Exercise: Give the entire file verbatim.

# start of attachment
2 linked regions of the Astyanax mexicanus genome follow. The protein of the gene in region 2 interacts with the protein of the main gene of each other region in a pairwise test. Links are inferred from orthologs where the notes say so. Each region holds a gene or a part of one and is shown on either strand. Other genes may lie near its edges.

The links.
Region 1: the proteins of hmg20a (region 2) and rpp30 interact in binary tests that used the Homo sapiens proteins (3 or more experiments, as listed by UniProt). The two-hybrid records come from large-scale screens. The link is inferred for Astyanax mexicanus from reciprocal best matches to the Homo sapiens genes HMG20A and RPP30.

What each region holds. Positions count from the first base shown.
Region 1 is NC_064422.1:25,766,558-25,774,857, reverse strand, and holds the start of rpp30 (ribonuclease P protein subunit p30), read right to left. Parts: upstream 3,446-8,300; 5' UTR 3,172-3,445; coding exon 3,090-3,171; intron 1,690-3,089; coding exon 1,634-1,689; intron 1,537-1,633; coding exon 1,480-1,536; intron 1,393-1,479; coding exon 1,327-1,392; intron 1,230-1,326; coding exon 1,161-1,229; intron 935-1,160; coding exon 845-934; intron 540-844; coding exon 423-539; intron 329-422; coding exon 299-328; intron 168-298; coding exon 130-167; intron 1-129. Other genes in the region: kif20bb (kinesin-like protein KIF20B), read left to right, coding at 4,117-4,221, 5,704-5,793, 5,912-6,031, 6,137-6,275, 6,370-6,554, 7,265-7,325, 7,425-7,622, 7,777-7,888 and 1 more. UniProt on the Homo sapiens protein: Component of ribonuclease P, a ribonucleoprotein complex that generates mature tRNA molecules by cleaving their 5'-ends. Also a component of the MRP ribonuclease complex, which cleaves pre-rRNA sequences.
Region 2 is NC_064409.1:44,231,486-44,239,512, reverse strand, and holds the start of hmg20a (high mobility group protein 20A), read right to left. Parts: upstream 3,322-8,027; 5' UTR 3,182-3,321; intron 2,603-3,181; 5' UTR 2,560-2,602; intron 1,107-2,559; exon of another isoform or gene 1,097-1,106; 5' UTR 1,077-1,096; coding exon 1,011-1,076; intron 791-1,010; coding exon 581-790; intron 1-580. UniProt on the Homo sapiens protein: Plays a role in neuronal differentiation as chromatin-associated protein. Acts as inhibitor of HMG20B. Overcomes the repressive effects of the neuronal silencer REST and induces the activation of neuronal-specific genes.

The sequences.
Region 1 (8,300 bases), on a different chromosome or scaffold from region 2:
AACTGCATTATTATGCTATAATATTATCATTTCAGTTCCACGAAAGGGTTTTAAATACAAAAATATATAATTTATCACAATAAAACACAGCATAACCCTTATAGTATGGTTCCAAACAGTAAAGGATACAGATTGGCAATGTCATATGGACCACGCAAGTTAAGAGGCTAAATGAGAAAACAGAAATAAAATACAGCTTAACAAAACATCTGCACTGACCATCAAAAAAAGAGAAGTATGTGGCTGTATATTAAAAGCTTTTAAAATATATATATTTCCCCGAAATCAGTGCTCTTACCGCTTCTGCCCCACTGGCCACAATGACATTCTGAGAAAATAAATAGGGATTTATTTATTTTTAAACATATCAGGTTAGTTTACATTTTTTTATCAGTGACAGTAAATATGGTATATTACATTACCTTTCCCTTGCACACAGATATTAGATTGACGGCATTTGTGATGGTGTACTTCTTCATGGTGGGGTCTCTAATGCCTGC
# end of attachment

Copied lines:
2 linked regions of the Astyanax mexicanus genome follow. The protein of the gene in region 2 interacts with the protein of the main gene of each other region in a pairwise test. Links are inferred from orthologs where the notes say so. Each region holds a gene or a part of one and is shown on either strand. Other genes may lie near its edges.

The links.
Region 1: the proteins of hmg20a (region 2) and rpp30 interact in binary tests that used the Homo sapiens proteins (3 or more experiments, as listed by UniProt). The two-hybrid records come from large-scale screens. The link is inferred for Astyanax mexicanus from reciprocal best matches to the Homo sapiens genes HMG20A and RPP30.

What each region holds. Positions count from the first base shown.
Region 1 is NC_064422.1:25,766,558-25,774,857, reverse strand, and holds the start of rpp30 (ribonuclease P protein subunit p30), read right to left. Parts: upstream 3,446-8,300; 5' UTR 3,172-3,445; coding exon 3,090-3,171; intron 1,690-3,089; coding exon 1,634-1,689; intron 1,537-1,633; coding exon 1,480-1,536; intron 1,393-1,479; coding exon 1,327-1,392; intron 1,230-1,326; coding exon 1,161-1,229; intron 935-1,160; coding exon 845-934; intron 540-844; coding exon 423-539; intron 329-422; coding exon 299-328; intron 168-298; coding exon 130-167; intron 1-129. Other genes in the region: kif20bb (kinesin-like protein KIF20B), read left to right, coding at 4,117-4,221, 5,704-5,793, 5,912-6,031, 6,137-6,275, 6,370-6,554, 7,265-7,325, 7,425-7,622, 7,777-7,888 and 1 more. UniProt on the Homo sapiens protein: Component of ribonuclease P, a ribonucleoprotein complex that generates mature tRNA molecules by cleaving their 5'-ends. Also a component of the MRP ribonuclease complex, which cleaves pre-rRNA sequences.
Region 2 is NC_064409.1:44,231,486-44,239,512, reverse strand, and holds the start of hmg20a (high mobility group protein 20A), read right to left. Parts: upstream 3,322-8,027; 5' UTR 3,182-3,321; intron 2,603-3,181; 5' UTR 2,560-2,602; intron 1,107-2,559; exon of another isoform or gene 1,097-1,106; 5' UTR 1,077-1,096; coding exon 1,011-1,076; intron 791-1,010; coding exon 581-790; intron 1-580. UniProt on the Homo sapiens protein: Plays a role in neuronal differentiation as chromatin-associated protein. Acts as inhibitor of HMG20B. Overcomes the repressive effects of the neuronal silencer REST and induces the activation of neuronal-specific genes.

The sequences.
Region 1 (8,300 bases), on a different chromosome or scaffold from region 2:
AACTGCATTATTATGCTATAATATTATCATTTCAGTTCCACGAAAGGGTTTTAAATACAAAAATATATAATTTATCACAATAAAACACAGCATAACCCTTATAGTATGGTTCCAAACAGTAAAGGATACAGATTGGCAATGTCATATGGACCACGCAAGTTAAGAGGCTAAATGAGAAAACAGAAATAAAATACAGCTTAACAAAACATCTGCACTGACCATCAAAAAAAGAGAAGTATGTGGCTGTATATTAAAAGCTTTTAAAATATATATATTTCCCCGAAATCAGTGCTCTTACCGCTTCTGCCCCACTGGCCACAATGACATTCTGAGAAAATAAATAGGGATTTATTTATTTTTAAACATATCAGGTTAGTTTACATTTTTTTATCAGTGACAGTAAATATGGTATATTACATTACCTTTCCCTTGCACACAGATATTAGATTGACGGCATTTGTGATGGTGTACTTCTTCATGGTGGGGTCTCTAATGCCTGC